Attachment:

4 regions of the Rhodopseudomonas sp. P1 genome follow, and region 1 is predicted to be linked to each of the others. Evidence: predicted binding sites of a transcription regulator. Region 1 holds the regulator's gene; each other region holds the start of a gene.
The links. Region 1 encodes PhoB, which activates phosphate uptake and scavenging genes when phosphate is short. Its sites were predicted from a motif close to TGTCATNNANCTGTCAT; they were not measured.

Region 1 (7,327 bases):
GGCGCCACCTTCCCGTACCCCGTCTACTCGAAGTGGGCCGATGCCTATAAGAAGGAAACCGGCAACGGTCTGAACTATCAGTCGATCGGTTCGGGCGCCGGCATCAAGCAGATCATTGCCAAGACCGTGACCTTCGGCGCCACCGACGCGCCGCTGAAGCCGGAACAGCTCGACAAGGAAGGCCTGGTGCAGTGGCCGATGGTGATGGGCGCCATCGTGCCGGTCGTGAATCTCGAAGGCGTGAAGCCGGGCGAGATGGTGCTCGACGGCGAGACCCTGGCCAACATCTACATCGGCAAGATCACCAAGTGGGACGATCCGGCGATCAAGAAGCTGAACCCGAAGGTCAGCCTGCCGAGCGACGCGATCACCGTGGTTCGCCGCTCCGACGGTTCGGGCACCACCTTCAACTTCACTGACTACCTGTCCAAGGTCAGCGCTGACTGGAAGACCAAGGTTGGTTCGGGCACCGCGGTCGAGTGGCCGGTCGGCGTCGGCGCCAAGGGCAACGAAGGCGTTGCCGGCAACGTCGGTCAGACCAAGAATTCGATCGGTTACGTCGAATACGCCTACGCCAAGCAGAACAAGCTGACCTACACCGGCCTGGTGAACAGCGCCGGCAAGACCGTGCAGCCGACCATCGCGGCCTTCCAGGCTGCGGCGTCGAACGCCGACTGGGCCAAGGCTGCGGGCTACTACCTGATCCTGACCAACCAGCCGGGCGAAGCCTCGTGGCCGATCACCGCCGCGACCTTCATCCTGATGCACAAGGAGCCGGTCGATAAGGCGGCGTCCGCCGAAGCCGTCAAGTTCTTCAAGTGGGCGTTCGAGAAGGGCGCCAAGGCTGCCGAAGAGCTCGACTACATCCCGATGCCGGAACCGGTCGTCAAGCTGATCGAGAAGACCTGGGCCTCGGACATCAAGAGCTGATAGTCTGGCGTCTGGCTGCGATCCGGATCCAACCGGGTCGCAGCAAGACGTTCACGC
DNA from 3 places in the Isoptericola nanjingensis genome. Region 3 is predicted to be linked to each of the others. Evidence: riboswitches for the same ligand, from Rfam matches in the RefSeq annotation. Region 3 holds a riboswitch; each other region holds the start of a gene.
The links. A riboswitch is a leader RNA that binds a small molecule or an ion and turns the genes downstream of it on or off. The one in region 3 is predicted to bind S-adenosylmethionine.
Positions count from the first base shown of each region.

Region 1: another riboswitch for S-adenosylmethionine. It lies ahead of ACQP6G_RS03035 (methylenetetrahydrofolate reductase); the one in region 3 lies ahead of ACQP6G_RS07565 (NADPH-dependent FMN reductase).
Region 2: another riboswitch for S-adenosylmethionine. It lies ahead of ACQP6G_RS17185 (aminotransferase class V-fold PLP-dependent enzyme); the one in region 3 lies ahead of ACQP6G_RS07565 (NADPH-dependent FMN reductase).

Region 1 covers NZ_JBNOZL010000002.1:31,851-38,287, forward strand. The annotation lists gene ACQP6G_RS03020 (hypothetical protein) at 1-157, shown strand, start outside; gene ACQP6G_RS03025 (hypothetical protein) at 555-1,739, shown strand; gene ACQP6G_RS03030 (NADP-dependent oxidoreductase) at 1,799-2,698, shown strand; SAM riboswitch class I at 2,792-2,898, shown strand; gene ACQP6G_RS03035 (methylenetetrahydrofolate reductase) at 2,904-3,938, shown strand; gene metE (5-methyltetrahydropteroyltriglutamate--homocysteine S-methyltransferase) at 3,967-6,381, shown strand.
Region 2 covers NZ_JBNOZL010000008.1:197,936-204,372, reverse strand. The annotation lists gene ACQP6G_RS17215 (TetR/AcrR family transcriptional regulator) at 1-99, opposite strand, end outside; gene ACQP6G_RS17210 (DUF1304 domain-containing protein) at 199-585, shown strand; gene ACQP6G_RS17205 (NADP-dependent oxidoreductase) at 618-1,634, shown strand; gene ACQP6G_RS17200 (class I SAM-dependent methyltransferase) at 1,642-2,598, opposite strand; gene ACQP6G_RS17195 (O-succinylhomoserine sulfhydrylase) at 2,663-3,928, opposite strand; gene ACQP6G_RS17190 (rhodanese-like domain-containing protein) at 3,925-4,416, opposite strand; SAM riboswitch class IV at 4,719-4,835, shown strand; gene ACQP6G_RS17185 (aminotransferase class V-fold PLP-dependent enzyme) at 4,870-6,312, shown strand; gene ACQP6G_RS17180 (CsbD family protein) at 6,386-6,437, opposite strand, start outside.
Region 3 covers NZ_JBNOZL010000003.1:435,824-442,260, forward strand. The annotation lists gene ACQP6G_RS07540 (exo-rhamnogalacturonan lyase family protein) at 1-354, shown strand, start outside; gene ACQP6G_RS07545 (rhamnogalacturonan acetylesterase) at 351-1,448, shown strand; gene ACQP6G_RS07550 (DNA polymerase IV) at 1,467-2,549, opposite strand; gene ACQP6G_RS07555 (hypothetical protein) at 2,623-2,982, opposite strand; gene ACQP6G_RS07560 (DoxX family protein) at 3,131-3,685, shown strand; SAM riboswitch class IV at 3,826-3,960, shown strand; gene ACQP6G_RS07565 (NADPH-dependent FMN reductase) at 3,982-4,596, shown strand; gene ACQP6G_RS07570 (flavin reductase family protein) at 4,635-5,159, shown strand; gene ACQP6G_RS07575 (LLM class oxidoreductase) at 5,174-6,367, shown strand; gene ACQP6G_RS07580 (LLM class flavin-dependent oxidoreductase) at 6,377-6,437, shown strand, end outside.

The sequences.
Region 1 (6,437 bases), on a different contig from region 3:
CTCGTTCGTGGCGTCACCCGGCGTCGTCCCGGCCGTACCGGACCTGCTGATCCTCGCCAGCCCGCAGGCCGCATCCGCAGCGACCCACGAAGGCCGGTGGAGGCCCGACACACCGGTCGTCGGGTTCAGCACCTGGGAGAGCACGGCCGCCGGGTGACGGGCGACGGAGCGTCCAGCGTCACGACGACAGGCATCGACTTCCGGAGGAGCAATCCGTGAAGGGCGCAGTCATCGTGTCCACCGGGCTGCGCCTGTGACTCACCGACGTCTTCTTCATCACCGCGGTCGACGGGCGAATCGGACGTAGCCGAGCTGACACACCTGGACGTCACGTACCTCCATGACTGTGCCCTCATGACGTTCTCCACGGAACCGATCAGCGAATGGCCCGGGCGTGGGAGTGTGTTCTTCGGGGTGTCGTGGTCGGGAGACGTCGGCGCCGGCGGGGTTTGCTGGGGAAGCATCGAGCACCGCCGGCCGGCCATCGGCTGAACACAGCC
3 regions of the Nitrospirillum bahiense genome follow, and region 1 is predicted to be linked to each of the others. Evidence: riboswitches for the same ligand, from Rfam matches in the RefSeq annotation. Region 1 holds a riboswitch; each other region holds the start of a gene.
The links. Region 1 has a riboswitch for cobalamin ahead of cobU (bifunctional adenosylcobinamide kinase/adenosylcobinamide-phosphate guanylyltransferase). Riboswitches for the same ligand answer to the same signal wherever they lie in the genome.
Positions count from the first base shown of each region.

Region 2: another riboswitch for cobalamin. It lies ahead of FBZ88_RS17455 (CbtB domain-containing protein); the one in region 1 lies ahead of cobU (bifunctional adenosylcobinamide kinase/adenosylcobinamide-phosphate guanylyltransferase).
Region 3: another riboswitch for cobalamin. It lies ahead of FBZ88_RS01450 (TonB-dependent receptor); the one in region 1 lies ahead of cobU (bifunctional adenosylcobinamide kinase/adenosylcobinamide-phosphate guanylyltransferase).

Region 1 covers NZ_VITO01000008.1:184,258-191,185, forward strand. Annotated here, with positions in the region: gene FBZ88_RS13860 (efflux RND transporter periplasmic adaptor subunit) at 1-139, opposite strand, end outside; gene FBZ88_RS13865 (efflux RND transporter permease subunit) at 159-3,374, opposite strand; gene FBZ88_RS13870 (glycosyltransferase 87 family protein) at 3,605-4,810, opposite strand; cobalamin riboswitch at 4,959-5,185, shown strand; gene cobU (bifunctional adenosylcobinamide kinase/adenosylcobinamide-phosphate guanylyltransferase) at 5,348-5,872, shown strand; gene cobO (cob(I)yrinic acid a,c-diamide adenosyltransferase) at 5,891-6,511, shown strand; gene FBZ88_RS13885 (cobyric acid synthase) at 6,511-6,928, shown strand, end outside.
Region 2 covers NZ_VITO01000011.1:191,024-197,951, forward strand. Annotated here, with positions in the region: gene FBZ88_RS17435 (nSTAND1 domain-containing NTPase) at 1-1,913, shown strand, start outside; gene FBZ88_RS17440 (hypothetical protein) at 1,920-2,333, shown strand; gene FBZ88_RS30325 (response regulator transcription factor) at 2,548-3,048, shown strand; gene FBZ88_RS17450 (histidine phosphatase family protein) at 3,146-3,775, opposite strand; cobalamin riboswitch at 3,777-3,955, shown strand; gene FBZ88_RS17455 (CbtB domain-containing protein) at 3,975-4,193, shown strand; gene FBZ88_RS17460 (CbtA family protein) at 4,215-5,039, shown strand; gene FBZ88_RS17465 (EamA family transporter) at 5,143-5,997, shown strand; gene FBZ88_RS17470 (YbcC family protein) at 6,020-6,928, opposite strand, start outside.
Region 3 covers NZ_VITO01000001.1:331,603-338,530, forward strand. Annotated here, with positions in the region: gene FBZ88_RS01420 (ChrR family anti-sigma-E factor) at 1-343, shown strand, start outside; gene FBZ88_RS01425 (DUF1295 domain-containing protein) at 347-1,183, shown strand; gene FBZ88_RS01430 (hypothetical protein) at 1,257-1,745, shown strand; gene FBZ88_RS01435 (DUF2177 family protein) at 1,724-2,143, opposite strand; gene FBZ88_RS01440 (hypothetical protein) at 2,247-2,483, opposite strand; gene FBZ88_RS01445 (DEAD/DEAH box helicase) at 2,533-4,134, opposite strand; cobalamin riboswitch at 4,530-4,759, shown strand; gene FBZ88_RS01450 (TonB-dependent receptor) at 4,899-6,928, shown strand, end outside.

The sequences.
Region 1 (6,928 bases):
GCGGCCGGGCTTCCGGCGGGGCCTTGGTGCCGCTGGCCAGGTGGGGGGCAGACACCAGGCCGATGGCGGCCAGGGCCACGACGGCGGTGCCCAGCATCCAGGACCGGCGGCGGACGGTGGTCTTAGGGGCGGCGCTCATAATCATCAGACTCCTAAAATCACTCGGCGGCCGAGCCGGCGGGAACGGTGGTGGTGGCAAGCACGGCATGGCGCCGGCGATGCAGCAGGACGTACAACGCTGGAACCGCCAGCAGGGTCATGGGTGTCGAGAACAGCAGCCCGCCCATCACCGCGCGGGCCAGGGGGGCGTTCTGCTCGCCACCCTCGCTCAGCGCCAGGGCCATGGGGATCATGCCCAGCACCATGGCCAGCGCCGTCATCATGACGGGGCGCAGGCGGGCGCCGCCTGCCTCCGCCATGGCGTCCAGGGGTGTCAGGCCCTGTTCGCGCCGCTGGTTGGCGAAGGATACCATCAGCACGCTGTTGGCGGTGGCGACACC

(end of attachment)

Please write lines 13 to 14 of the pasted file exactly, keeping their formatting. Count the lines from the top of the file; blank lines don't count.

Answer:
The sequences.
Region 1 (6,437 bases), on a different contig from region 3: